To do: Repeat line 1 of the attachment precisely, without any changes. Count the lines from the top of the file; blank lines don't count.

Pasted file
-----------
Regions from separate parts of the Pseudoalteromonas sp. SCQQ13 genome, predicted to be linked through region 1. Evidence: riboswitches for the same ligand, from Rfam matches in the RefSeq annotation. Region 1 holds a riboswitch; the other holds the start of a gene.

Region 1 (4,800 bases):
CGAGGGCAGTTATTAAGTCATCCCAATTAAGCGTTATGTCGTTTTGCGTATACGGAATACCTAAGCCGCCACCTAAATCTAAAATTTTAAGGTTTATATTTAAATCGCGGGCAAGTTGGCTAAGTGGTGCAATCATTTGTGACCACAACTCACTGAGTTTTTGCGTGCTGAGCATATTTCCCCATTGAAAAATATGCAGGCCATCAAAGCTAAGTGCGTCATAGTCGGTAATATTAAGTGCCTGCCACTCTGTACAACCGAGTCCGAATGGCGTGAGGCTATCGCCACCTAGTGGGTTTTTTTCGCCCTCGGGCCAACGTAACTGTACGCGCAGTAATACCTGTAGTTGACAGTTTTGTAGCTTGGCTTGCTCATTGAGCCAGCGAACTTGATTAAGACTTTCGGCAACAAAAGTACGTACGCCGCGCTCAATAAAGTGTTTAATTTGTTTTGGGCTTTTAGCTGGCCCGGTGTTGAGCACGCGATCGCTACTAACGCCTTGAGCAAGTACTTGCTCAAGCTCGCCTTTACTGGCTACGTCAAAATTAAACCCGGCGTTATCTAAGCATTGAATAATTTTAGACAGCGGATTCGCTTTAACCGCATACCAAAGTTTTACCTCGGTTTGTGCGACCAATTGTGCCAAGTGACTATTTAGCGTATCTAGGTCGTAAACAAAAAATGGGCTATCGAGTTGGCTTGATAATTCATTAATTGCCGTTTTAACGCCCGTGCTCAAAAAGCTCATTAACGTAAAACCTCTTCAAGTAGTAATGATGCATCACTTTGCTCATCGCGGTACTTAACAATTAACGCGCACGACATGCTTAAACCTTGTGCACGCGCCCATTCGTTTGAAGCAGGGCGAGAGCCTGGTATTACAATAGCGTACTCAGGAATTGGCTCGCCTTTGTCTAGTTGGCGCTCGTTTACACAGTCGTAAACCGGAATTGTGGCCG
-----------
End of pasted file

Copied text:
Regions from separate parts of the Pseudoalteromonas sp. SCQQ13 genome, predicted to be linked through region 1. Evidence: riboswitches for the same ligand, from Rfam matches in the RefSeq annotation. Region 1 holds a riboswitch; the other holds the start of a gene.